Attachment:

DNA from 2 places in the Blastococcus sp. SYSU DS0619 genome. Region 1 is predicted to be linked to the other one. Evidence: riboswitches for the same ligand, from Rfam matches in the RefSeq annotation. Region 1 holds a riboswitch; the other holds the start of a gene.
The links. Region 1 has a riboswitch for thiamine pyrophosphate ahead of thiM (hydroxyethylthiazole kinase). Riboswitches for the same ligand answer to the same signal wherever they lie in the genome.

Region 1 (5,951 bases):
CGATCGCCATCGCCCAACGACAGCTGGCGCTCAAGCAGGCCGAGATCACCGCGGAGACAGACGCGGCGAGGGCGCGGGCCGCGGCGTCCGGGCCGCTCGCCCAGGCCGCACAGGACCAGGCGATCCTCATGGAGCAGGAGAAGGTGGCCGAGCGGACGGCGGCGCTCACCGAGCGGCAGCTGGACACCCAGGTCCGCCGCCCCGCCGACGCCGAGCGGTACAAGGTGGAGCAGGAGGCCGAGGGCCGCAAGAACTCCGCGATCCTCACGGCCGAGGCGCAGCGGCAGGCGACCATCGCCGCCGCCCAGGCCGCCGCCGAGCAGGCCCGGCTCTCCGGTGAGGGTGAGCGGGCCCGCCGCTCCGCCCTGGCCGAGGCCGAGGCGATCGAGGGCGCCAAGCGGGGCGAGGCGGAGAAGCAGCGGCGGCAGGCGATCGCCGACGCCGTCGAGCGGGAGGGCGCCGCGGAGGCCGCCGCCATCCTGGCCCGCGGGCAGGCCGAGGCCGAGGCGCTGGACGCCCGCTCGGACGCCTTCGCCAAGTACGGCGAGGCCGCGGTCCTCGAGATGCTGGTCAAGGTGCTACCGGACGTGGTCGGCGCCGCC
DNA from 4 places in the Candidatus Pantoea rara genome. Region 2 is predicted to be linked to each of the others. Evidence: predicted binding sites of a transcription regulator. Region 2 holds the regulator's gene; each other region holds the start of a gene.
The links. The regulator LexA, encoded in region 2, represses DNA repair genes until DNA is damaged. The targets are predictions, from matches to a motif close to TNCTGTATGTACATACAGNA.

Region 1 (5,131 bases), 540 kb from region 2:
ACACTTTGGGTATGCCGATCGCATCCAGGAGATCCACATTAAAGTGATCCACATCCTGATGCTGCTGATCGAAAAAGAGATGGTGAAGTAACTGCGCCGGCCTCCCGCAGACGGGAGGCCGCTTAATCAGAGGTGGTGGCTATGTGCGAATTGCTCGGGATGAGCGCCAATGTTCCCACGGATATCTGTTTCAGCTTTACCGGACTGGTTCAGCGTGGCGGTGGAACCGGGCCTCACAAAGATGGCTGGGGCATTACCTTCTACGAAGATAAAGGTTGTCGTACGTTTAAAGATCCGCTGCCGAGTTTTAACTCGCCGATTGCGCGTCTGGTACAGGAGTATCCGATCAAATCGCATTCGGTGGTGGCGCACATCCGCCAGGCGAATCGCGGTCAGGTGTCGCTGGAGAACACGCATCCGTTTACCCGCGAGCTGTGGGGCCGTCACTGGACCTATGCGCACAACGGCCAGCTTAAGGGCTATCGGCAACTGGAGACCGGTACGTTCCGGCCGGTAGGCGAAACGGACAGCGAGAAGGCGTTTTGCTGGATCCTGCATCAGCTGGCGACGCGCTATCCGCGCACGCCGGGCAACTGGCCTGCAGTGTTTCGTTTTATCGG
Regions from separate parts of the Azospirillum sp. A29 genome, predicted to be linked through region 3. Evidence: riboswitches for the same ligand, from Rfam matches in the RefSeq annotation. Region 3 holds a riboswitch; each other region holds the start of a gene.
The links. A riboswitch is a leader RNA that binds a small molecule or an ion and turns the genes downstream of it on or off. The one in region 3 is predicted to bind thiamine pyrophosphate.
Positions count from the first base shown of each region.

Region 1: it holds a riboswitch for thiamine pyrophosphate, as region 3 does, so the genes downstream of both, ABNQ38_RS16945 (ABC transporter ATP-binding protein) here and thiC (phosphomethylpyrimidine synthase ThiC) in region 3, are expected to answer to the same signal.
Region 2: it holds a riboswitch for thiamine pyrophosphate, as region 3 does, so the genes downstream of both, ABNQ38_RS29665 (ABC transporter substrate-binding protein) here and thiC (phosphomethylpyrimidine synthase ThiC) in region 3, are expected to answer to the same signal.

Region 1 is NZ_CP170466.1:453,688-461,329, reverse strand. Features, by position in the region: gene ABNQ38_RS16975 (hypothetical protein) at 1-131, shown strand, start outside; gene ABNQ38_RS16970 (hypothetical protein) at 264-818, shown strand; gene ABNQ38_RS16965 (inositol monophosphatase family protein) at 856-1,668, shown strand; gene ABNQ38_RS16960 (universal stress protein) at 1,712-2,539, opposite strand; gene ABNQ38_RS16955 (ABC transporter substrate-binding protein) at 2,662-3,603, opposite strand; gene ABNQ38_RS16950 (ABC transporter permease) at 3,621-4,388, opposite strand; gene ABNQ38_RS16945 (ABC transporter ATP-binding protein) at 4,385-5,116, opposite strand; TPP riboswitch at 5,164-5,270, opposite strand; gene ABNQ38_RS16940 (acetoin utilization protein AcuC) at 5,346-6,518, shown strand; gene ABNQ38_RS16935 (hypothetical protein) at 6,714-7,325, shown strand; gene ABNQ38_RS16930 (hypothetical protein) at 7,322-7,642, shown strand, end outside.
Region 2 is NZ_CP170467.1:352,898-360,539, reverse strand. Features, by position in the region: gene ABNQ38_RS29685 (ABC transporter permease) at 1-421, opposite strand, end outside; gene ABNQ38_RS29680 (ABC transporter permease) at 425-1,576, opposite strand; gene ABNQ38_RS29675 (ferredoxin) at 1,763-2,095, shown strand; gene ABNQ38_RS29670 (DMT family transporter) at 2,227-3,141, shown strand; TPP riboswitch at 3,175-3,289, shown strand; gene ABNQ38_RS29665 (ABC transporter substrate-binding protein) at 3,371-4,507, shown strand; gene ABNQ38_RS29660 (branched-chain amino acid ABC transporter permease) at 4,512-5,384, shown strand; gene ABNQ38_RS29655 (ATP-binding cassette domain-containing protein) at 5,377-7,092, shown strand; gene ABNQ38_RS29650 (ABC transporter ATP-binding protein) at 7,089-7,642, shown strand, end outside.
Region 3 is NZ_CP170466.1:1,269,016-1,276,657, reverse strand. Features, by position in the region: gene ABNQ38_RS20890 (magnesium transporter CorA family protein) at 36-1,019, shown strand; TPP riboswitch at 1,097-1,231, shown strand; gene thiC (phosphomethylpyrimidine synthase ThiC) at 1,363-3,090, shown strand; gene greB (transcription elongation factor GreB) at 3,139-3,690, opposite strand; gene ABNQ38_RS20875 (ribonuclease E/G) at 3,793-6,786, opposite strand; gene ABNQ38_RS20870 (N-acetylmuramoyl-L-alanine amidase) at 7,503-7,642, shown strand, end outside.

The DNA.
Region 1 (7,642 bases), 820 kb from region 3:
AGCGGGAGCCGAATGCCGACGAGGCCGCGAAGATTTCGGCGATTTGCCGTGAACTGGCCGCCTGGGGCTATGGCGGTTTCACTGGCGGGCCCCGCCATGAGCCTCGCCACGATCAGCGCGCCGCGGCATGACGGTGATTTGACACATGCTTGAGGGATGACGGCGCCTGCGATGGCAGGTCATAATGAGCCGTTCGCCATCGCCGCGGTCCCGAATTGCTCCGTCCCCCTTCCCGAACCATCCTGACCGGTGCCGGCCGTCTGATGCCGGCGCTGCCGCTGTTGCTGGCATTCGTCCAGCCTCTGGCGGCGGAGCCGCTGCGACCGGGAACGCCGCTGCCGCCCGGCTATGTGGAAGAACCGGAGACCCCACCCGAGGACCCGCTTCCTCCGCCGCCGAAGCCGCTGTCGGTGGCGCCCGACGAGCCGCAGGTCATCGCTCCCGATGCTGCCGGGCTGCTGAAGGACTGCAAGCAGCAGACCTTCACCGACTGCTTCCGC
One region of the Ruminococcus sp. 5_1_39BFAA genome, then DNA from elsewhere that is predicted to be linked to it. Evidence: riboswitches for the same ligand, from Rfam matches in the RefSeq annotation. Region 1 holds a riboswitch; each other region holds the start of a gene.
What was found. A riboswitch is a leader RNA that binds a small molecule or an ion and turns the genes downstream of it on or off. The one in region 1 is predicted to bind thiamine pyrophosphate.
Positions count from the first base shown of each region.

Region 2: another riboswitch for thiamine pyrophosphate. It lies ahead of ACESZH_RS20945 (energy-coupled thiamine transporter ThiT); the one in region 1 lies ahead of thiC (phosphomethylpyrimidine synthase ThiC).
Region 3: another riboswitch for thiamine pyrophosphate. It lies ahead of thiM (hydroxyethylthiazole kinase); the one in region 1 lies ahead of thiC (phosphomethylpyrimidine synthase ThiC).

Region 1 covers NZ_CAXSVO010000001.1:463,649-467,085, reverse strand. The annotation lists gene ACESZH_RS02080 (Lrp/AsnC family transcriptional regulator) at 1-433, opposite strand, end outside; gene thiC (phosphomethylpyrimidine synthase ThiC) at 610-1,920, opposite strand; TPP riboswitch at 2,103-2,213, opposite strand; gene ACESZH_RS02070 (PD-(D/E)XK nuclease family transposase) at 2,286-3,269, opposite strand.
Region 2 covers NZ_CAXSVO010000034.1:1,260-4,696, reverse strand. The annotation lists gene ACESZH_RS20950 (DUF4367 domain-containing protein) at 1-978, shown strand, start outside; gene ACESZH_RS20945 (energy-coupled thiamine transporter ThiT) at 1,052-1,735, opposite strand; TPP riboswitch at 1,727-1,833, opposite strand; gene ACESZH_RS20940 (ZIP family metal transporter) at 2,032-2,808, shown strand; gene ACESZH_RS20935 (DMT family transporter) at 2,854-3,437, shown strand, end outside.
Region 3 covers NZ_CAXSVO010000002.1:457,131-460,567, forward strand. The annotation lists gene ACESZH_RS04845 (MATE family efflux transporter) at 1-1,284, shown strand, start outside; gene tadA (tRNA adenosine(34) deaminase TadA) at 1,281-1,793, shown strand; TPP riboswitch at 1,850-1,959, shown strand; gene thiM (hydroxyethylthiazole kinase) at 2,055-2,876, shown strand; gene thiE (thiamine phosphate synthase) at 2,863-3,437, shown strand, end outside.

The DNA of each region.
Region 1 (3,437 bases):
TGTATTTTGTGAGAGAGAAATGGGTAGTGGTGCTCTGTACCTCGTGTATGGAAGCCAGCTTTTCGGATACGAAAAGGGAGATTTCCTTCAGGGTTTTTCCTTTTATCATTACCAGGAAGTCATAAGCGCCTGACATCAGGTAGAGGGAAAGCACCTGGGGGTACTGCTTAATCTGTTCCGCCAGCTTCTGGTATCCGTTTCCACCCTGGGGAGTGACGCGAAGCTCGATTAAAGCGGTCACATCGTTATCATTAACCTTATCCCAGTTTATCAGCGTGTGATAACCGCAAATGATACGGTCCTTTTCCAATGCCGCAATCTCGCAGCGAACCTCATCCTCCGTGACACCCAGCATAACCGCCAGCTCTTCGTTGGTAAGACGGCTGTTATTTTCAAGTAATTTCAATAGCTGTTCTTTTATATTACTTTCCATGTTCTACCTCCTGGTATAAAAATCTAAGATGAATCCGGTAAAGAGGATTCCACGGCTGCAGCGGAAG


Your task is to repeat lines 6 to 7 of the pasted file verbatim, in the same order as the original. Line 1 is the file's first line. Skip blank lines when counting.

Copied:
The links. The regulator LexA, encoded in region 2, represses DNA repair genes until DNA is damaged. The targets are predictions, from matches to a motif close to TNCTGTATGTACATACAGNA.

Region 1 (5,131 bases), 540 kb from region 2: